AGL calls in auditors over donation claims

ENERGY giant AGL has called in its external auditors to investigate whether it committed any “errors or omissions” in its political donation disclosures in NSW while seeking approval for stage one of the Gloucester Gas Project.

AGL has called in its external auditors to investigate whether it committed any "errors or omissions" in its political donation disclosures in NSW while seeking approval for stage one of the Gloucester Gas Project.

AGL has called in its external auditors to investigate whether it committed any "errors or omissions" in its political donation disclosures in NSW while seeking approval for stage one of the Gloucester Gas Project.

The Environmental Defenders Office (EDO) called for an investigation by the NSW Department of Planning after it emerged AGL gave almost $100,000 in donations to the NSW Labor and Liberal parties between 2008 and the project's approval in 2011, only half of which were disclosed.

AGL’s then head of government affairs Sarah McNamara - now an adviser to Prime Minister Tony Abbott - declared on May 13, 2010, that the company had made four political donations over the ‘relevant’ two-year period totalling $48,250.

The funds were split $26,250 to Labor and $22,000 to the Liberals, who were then in opposition. 

However, the declaration omitted $11,000 donated for membership to the Liberal Party’s now discredited Millennium Forum on October 1, 2008. Between submitting its application for the Gloucester project to the Department of Planning and its approval by the Planning Assessment Commission on February 22, 2011, AGL donated a further $39,300. 

Of that, Labor received two donations of $13,750 and the bulk of the remainder went to the Liberals, including for several meals with then opposition leader Barry O’Farrell.

Details of the donations were compiled from public election funding records by Groundswell Gloucester.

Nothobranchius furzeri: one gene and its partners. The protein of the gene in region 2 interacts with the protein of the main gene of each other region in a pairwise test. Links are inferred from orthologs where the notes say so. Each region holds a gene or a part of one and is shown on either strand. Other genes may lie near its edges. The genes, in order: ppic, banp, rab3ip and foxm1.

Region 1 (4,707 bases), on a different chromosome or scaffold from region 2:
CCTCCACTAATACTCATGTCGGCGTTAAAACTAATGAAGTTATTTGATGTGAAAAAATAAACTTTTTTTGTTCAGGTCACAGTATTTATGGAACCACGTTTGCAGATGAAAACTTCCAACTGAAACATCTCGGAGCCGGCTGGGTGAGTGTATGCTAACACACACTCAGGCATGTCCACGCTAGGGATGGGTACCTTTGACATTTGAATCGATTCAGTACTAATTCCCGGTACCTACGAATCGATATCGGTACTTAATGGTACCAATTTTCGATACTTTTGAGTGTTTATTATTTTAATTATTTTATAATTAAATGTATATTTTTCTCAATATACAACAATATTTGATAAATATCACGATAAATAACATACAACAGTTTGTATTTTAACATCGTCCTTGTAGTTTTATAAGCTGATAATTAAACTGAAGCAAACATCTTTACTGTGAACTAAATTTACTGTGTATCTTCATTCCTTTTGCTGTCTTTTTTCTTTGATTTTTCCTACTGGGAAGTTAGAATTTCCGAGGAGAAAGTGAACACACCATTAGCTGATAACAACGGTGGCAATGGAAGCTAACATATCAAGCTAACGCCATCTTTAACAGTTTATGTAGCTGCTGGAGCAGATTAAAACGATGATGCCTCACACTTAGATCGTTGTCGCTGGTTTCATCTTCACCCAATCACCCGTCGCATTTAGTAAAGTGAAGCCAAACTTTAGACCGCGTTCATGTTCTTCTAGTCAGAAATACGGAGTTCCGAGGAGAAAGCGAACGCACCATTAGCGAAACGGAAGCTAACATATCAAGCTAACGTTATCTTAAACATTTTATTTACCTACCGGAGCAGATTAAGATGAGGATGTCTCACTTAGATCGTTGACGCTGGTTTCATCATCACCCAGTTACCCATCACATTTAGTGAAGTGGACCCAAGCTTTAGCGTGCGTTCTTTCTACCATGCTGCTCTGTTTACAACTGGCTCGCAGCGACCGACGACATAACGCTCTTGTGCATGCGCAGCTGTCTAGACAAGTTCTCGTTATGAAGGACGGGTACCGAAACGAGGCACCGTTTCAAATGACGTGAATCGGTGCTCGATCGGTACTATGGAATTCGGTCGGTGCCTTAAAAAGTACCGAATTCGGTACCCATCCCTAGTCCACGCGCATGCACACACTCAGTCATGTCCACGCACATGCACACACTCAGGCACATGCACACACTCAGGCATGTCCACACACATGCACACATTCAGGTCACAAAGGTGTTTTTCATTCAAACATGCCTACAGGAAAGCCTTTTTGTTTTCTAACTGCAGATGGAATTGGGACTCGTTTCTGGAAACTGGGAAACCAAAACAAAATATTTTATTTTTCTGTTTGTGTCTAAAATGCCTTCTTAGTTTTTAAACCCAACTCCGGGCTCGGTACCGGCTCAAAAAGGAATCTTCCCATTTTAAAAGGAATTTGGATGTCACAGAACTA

“The disclosure of donations to political parties made by proponents is a requirement of any planning system that has integrity,” Sue Higginson, a principal solicitor at the EDO, told Fairfax Media.

She added the Independent Commission Against Corruption - now examining a series of donation issues - had said disclosure was essential for planning matters.

AGL initially dismissed the claims but today (Tuesday) called in its auditor Deloitte to investigate.

“If there are any errors or omissions found by Deloitte in relation to AGL’s public disclosures of NSW reportable political donations, AGL will advise the appropriate authorities,” a company spokeswoman told Fairfax Media.

AGL said it would not provide further comment on donations until the review is complete, possibly within a week.

However, earlier on Tuesday the company issued this statement through a spokeswoman: "the donations ... were all disclosed to the NSW Election Funding Authority by AGL and are publicly available, which is how the EDO is aware of them. 

"Donations to the Millennium Forum were paid to the NSW Liberal Party, however it is part of their federal fundraising and goes to their federal account and therefore is not subject to the NSW donation laws. When AGL disclosed the Millennium Forum amounts we were disclosing more than is required by legislation.”

Groundswell Gloucester has called on Minister Anthony Roberts to suspend AGL’s operations in the area while an enquiry is launched.

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